arthur181525 Mar 2022 11:49 a.m. PST

Parzival, apology accepted, thank you.

My only objection to your clarification of the contents of Stevenson at Play was the patronising 'I will correct your understanding'. Perhaps it is an example of 'two nations divided by a common language'?

I have written, and had published in magazines, many articles which consisted largely of extensive quotations from primary sources. It was never suggested by the editors of those magazines that I was not the author of the article.
Lloyd Osbourne wrote a lengthy introduction and also selected the extracts from his stepfather's writings, so the position seems the same.

Personal logo Parzival Supporting Member of TMP25 Mar 2022 7:44 p.m. PST

It certainly wasn't meant to be patronizing in any way. I suspect that Osbourne himself would have said what his introduction essentially did say— that he wrote the intro, but that the words of the dispatches and notes were Stevenson's, though certainly likely edited by him, being pulled from handwritten notes (which were also neat to see) and the printed "dispatches." I would say it was indeed Osbourne's article— it wouldn't have seen print without his work— but the significance of Stevenson's own words being the bulk of it is key— which I also think Osbourne would say. It's on the order of some of Christopher Tolkien's releases of his father's unpublished works. Christopher compiled, edits, and writes extensive introductions and notes, and therefore puts a lot of effort into these, but the point for the reader is what JRR Tolkien himself wrote, and that's where the interest lies. Osbourne is doing the same thing; he's the author of the article, but not the writer of Stevenson's words.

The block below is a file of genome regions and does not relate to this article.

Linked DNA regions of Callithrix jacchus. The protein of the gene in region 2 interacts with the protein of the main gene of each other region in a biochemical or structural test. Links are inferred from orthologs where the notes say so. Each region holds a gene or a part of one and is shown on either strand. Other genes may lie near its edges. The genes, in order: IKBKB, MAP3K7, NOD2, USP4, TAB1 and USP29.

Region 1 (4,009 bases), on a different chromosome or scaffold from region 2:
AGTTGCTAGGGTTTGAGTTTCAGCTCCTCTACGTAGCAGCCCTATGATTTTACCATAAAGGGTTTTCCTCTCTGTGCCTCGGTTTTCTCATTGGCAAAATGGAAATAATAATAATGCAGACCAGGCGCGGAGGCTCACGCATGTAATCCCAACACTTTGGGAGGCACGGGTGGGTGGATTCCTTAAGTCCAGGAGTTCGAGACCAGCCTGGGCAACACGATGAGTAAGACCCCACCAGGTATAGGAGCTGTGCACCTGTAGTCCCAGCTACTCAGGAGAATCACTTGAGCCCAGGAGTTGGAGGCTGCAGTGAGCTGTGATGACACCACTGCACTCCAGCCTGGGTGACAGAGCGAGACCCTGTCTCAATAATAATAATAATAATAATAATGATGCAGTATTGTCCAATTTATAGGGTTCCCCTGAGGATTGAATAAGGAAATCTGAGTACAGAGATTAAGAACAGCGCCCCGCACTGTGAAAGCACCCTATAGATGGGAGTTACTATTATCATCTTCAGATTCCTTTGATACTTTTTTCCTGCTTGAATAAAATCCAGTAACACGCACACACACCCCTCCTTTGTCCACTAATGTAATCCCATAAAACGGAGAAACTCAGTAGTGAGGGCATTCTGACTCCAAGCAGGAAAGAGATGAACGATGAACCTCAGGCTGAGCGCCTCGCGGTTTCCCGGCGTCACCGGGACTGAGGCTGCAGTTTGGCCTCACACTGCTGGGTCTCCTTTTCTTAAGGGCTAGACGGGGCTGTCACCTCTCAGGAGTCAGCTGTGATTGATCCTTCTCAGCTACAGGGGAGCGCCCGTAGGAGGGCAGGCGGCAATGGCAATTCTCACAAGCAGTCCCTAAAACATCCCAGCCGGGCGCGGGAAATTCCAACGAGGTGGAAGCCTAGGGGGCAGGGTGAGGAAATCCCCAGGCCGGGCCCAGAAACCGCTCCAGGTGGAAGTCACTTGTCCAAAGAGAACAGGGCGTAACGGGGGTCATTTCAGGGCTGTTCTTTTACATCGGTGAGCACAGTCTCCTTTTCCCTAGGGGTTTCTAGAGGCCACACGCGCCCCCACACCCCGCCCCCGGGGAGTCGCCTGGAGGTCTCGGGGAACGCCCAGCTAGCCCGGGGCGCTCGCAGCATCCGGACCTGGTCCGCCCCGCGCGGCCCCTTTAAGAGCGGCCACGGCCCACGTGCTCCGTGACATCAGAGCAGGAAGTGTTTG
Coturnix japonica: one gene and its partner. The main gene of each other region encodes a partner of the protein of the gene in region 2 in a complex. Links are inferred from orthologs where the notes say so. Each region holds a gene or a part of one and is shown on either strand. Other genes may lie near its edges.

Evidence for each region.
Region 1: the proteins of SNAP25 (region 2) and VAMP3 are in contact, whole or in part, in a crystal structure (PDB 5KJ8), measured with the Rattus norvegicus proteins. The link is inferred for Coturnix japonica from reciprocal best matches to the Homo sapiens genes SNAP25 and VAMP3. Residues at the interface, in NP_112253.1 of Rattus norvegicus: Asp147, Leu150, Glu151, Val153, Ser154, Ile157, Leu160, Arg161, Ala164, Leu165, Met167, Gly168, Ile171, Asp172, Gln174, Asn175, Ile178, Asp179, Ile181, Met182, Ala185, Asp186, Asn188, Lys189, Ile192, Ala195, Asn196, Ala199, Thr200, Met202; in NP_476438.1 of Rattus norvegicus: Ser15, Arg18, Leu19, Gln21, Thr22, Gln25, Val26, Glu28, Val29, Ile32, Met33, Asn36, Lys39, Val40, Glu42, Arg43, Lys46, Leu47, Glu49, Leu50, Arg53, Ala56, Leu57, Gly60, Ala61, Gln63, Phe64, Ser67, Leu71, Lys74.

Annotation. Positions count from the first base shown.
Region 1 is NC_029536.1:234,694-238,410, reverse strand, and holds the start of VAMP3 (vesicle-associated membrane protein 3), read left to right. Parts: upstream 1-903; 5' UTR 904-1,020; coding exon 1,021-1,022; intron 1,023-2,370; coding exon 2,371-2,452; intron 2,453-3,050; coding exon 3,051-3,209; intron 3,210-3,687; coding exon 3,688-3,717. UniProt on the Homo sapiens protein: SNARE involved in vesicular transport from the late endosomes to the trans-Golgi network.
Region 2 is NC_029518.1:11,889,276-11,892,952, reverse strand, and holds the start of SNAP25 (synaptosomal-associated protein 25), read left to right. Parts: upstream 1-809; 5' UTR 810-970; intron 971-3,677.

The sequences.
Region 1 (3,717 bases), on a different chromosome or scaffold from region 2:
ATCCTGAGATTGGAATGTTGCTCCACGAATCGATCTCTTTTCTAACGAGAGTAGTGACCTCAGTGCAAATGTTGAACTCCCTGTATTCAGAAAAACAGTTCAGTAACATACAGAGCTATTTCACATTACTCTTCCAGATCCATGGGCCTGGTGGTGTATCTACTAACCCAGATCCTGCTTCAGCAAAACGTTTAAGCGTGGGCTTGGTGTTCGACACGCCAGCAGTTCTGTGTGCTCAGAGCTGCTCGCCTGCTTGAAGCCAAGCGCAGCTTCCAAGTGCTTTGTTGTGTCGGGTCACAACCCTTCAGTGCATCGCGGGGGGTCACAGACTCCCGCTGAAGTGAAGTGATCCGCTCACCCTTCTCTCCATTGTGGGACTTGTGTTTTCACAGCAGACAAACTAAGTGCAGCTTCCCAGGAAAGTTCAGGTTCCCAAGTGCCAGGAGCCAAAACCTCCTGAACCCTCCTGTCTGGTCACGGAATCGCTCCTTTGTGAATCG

Since the interest for the reader is not merely that the article describes Stevenson's play, but that it contains Stevenson's own humorous accounts of this great "war," I think it's important to point that out.

Wolfhag07 Apr 2022 6:43 a.m. PST

In the Marines the Rifleman/grunt MOS is 0311, sometimes called an 03 dumb-dumb. I was one. During VN with the lowered test scores to qualify (Mental Category 4 was an IQ of 70) we had a lot of dumb-dumbs as did the Army.